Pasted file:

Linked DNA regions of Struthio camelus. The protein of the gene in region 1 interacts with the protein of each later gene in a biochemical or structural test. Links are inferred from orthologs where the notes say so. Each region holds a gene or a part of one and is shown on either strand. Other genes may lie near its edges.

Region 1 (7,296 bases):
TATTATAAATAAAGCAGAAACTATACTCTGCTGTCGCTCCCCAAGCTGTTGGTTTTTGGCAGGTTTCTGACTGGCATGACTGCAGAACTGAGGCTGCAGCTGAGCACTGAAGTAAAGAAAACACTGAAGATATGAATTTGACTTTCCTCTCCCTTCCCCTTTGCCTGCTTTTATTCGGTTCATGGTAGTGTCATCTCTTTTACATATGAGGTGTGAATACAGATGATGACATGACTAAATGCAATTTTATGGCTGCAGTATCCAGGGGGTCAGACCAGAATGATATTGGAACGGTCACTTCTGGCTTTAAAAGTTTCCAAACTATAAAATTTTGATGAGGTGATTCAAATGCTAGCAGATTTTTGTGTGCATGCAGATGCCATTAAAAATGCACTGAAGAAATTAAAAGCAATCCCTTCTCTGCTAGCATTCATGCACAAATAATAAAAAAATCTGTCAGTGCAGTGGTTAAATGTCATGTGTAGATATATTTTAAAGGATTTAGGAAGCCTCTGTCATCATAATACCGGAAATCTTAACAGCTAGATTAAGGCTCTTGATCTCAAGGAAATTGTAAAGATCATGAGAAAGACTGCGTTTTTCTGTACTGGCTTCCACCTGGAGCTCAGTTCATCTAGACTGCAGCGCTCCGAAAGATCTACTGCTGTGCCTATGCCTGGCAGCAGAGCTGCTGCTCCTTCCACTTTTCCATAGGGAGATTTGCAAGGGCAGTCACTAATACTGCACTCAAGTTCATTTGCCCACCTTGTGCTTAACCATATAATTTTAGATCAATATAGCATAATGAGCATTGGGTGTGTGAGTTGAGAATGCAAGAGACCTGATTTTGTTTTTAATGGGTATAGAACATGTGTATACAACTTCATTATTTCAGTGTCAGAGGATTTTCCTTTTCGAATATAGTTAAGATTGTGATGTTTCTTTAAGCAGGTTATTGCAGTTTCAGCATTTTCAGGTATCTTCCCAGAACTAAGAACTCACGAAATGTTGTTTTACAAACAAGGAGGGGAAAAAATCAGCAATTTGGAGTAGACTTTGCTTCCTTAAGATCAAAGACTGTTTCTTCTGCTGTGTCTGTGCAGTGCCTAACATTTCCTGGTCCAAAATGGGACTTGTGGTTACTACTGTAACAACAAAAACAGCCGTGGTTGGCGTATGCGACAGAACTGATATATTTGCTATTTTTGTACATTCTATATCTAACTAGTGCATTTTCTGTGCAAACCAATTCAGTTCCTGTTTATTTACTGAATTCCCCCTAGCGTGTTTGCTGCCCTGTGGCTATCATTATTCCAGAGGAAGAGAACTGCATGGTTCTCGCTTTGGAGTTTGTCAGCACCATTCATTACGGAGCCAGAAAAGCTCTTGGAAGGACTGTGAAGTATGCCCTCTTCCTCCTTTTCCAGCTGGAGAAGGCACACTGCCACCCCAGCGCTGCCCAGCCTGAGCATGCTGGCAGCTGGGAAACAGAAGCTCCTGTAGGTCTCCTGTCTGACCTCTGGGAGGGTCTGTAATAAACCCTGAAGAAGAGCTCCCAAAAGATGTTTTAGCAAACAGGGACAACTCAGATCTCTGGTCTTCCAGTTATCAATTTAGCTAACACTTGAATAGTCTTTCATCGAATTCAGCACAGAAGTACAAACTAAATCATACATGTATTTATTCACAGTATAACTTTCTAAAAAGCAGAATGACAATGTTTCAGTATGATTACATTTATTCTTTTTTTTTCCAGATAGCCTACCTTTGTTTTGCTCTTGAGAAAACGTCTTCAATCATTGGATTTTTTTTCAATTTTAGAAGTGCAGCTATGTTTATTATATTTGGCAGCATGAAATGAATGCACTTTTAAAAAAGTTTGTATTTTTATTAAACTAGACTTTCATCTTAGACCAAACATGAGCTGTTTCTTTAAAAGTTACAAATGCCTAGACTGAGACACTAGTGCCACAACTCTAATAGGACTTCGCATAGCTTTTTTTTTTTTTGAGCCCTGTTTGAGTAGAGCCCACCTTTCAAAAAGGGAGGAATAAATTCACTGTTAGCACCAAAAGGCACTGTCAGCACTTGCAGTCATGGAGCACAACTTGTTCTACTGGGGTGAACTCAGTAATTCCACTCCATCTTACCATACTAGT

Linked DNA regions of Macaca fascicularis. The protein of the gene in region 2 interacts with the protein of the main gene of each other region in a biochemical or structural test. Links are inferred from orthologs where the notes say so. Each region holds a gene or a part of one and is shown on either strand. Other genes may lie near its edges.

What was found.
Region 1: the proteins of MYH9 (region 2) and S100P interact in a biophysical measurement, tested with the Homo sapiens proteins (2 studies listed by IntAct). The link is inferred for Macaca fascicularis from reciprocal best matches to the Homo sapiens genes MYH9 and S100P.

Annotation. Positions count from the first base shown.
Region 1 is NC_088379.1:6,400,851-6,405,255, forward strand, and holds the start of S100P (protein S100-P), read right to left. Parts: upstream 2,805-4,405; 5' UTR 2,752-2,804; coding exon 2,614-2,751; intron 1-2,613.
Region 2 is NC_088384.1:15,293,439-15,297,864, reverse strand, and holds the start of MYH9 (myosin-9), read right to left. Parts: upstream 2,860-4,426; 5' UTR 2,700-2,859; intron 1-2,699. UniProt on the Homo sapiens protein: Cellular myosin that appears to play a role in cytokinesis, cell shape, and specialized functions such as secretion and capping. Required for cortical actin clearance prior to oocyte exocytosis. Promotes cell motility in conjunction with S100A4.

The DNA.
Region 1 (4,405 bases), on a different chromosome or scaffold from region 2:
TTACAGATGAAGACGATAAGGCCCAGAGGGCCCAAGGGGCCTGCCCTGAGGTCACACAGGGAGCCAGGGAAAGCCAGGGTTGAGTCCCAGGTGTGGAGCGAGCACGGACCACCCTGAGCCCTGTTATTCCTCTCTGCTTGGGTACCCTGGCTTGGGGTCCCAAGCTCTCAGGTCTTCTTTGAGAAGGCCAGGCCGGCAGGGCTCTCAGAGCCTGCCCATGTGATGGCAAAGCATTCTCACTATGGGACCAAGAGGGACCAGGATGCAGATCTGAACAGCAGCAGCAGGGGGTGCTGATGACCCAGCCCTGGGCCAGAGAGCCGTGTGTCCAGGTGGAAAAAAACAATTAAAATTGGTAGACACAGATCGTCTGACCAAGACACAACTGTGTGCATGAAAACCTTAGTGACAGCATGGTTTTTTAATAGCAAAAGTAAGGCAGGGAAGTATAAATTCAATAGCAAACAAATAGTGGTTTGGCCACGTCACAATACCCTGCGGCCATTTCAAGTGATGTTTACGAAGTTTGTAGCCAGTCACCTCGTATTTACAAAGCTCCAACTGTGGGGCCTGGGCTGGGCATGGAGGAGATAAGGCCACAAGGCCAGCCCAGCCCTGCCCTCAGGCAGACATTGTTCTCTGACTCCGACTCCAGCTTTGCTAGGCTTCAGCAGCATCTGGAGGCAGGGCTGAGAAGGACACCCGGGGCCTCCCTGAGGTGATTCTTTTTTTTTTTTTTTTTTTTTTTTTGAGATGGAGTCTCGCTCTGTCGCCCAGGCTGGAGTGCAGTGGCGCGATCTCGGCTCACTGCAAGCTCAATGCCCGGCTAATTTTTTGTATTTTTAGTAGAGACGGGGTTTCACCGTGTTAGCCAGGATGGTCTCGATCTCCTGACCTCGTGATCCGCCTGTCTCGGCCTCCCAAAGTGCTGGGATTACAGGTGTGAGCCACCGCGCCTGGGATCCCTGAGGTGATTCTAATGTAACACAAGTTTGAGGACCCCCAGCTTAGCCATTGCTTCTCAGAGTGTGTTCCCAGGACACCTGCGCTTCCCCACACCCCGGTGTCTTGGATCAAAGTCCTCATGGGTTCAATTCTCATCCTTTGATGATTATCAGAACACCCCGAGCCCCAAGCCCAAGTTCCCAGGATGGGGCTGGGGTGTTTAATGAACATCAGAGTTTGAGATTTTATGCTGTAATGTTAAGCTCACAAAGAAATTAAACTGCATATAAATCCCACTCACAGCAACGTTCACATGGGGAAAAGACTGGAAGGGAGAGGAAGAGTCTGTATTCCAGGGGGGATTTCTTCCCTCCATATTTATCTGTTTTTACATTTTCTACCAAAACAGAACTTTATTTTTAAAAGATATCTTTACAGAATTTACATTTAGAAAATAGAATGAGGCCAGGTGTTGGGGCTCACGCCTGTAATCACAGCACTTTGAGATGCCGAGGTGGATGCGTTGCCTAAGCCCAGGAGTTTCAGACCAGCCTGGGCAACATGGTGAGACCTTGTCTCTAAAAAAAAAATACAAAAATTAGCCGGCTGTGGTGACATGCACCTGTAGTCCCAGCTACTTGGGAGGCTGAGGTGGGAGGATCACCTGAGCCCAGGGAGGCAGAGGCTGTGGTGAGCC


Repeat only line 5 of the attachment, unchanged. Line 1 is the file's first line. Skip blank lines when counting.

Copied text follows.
What was found.